Hard Skills vs Soft Skills


In a world full of different skills that can be unique to a range of job aspects, we have come a long way from simply hiring someone because they have hard skills. 

Hard Skills: e.g., Technical skills, Computer Skills, Microsoft Office skills, Analytical skills, Marketing skills, Presentation skills, Management skills, and Project Management skills.

     Yes, it is impertinent that one hires knowing the employee has job-related knowledge, but it is not as straightforward as that anymore. As a 21-year-old who has jumped from job to job since age 17, I can tell you now that any workplace will look at your soft skills over your hard skills. 

Soft Skills: e.g., Communication, Problem Solving, Data Analysis, Productivity, Digital Proficiency, Creativity, Agility, and Confidence

     Anyone can learn job-related knowledge; if it is taught, it can be learnt. But not everyone can hold soft skill attributes that make your workability better. 

     Since September 2021, I have repeatedly been applying to different graduate jobs because that is what you are told to do in your last year of university. As someone coming from a ‘Creative Writing’ degree, looking at Copy-WRITING jobs, you would think employers would be looking at the standard of my writing.

     Nope, employers were more interested in my CV’s versatility, character, and all the bits and bobs of experience I have had in different areas. 

For example:

Call centre Sales worker, Ambassador Representative, Teaching Assistant, Student Mentor, Outreach Ambassador, and so on…

     The key to job interviews that I have personally found is that employers like someone sociable.

     Someone who will speak up and ask questions, put in their opinion for improvement, but not be shy enough to concern with criticism. A sociable employer is productive and works well in a team. They are confident and creative, which makes more effective production.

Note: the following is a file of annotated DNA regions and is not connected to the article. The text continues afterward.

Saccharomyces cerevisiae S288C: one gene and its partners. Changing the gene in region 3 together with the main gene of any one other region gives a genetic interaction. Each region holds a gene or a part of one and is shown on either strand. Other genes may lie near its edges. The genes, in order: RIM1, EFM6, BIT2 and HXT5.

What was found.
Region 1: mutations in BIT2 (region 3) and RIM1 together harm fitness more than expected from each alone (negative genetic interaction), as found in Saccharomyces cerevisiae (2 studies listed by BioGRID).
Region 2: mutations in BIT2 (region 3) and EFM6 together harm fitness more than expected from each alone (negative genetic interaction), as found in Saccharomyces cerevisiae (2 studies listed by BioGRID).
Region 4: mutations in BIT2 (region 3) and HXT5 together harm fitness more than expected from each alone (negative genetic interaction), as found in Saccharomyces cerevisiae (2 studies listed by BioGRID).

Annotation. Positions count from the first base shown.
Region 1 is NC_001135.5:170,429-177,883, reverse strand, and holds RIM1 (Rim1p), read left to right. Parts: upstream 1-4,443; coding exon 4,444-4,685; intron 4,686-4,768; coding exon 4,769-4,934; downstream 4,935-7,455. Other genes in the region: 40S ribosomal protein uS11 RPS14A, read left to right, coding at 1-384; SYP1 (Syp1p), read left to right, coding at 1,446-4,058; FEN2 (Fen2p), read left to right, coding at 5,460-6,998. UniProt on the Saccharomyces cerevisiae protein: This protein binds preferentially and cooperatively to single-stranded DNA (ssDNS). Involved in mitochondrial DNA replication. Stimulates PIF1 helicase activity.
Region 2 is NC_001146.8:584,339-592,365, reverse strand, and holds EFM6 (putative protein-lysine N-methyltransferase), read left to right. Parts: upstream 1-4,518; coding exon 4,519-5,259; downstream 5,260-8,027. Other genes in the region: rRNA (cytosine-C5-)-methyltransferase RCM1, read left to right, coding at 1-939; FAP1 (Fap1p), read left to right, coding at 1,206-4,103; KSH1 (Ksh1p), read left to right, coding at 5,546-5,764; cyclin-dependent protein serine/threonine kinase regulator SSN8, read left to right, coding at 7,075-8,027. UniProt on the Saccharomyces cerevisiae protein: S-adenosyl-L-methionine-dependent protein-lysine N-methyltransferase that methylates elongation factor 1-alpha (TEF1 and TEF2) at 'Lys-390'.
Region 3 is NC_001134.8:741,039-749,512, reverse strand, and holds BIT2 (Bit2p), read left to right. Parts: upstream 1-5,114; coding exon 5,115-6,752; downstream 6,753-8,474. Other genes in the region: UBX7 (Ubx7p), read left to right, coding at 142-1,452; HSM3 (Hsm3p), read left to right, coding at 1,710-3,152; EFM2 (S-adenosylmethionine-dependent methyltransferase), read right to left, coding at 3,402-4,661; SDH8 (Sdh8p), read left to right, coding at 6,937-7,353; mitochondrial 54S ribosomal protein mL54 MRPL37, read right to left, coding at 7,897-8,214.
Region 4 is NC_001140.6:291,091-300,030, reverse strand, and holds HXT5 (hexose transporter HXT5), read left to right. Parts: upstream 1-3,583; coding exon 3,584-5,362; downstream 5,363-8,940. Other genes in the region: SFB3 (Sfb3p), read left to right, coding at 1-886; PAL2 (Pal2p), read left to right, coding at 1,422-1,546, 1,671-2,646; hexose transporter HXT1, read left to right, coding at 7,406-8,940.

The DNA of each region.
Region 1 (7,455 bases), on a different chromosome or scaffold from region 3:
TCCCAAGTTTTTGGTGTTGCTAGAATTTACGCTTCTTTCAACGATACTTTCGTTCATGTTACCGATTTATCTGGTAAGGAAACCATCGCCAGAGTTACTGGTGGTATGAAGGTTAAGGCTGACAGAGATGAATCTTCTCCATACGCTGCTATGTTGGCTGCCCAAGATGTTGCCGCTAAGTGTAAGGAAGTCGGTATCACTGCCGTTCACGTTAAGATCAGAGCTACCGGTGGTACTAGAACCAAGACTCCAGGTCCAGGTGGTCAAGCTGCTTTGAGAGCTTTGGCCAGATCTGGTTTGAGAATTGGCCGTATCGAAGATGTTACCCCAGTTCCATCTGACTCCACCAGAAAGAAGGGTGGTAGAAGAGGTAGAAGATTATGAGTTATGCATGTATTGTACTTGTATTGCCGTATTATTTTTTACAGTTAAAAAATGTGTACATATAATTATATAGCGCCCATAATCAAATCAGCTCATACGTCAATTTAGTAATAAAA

In 2019  a talent statistic stated ‘92% rated soft skills as more important than technical ones’, and ‘89% said bad hires typically lack them’. 

Now let's think about this, what is unique about 2019? 

     December 2019 was the beginning of the COVID-19 pandemic; what is unique about COVID-19 regarding society and employability?

COVID-19 seriously disrupted everyone’s social skills! 

     As a collective, COVID-19 affected people’s social skills, anxiety, mental health, and so much more, which are just dragged under the carpet. Now it is 2022, and soft skills have become even more critical. We have had two years of talking through a screen, and employers are pushing a shift in routine. 

     Even I can admit that working through a ‘screen experience’ was not all bad, don’t get me wrong, I enjoyed staying in my pyjamas some days. But I truly missed and constantly craved social experiences. 

     But when we were told we could socialise, it didn’t operate in my head the same way.

     Anyone can admit that adapting to Lockdown, then suddenly coming out of it, and going back to ‘normality’ felt utterly strange.

     We went from ‘You’ll get fined and arrested for seeing someone outside of your home’ to ‘Go out and socialise with anyone and everyone.’ 

     With routine, everything is done naturally; you have muscle memory, which means you do not have to think about how you are doing anything. COVID flipped that entirely upside down.

     And now, there is a push for social ‘soft skills’ that is even more hyperbolic than before.

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